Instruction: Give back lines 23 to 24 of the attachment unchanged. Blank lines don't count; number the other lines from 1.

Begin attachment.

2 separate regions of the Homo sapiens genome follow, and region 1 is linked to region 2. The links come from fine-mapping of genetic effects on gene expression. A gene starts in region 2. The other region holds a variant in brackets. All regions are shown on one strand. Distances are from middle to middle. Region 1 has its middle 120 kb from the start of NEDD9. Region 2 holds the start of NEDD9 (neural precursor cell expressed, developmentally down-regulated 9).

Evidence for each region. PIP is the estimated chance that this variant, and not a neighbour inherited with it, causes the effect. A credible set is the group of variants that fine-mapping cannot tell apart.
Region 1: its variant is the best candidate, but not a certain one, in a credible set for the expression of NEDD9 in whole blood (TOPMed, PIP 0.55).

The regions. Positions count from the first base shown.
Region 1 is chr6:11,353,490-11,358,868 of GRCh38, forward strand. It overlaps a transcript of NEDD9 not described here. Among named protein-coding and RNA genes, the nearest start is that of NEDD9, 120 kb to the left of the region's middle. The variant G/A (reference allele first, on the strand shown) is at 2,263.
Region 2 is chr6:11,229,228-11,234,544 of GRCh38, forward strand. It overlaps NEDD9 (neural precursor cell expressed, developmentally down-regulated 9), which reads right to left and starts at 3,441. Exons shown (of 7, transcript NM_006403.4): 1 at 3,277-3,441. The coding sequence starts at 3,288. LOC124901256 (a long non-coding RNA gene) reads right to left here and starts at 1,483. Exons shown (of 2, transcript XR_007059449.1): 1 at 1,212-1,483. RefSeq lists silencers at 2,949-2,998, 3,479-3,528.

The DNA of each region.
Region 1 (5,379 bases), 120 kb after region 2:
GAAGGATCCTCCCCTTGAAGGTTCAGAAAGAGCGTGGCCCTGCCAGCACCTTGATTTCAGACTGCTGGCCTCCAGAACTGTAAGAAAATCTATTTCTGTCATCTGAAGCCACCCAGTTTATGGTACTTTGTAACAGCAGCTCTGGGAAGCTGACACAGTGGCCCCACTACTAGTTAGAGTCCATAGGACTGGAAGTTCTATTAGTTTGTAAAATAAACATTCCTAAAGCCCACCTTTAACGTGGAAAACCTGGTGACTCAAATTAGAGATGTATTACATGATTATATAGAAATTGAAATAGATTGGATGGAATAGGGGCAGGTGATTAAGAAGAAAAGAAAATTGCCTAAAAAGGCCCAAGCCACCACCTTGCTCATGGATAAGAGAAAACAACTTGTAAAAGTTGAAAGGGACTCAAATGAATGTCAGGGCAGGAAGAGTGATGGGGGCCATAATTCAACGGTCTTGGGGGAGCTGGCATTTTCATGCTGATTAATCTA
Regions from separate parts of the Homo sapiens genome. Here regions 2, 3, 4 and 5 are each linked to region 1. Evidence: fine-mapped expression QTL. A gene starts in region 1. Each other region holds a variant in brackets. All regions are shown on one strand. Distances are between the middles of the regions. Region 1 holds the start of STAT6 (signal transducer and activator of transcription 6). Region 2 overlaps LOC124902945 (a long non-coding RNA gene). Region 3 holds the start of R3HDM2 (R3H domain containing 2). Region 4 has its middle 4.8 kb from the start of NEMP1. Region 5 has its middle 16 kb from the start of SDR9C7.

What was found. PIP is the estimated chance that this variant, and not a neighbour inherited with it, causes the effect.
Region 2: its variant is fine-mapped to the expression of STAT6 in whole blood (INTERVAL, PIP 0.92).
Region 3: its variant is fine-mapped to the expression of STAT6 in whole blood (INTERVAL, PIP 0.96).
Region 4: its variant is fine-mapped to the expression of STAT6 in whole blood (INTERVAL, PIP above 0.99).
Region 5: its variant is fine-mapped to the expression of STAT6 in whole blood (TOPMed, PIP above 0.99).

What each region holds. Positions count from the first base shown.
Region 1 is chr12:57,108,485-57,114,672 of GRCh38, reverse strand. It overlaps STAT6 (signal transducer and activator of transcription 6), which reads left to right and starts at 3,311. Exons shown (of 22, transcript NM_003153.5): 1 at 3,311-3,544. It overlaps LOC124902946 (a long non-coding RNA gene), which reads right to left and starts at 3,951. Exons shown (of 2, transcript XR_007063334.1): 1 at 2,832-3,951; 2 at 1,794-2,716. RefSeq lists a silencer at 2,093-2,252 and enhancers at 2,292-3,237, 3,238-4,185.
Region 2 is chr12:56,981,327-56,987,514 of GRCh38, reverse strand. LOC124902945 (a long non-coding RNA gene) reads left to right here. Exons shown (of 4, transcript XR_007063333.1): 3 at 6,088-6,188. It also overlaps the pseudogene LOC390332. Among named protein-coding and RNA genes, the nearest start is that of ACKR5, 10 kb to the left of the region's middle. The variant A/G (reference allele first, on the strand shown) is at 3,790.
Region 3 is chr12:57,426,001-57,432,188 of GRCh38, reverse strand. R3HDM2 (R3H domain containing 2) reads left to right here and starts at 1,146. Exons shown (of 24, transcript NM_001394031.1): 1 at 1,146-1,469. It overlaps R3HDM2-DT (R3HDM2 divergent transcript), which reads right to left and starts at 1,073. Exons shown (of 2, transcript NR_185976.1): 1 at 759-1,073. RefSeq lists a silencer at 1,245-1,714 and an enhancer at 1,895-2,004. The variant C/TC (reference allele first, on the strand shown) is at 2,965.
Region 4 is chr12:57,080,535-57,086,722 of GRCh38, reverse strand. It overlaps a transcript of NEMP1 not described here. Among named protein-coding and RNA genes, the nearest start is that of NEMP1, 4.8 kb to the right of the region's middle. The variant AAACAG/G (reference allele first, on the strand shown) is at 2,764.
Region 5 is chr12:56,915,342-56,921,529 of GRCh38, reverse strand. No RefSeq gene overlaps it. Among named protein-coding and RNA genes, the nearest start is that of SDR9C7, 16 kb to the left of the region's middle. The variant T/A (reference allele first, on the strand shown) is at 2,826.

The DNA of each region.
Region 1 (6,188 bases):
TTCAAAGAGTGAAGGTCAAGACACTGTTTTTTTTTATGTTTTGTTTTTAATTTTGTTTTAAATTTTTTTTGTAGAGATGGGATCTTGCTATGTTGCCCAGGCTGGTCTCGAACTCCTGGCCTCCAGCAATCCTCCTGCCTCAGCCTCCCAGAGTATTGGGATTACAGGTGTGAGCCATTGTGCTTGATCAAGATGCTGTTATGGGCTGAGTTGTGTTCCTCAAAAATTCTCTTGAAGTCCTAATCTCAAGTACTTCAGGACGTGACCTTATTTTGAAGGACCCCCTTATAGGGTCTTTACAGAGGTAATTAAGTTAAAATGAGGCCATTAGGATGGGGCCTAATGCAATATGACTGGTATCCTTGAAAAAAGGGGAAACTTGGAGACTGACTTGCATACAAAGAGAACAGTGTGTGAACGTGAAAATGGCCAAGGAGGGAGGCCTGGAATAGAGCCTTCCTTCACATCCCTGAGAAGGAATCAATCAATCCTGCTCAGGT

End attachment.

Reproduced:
Region 1 (6,188 bases):
TTCAAAGAGTGAAGGTCAAGACACTGTTTTTTTTTATGTTTTGTTTTTAATTTTGTTTTAAATTTTTTTTGTAGAGATGGGATCTTGCTATGTTGCCCAGGCTGGTCTCGAACTCCTGGCCTCCAGCAATCCTCCTGCCTCAGCCTCCCAGAGTATTGGGATTACAGGTGTGAGCCATTGTGCTTGATCAAGATGCTGTTATGGGCTGAGTTGTGTTCCTCAAAAATTCTCTTGAAGTCCTAATCTCAAGTACTTCAGGACGTGACCTTATTTTGAAGGACCCCCTTATAGGGTCTTTACAGAGGTAATTAAGTTAAAATGAGGCCATTAGGATGGGGCCTAATGCAATATGACTGGTATCCTTGAAAAAAGGGGAAACTTGGAGACTGACTTGCATACAAAGAGAACAGTGTGTGAACGTGAAAATGGCCAAGGAGGGAGGCCTGGAATAGAGCCTTCCTTCACATCCCTGAGAAGGAATCAATCAATCCTGCTCAGGT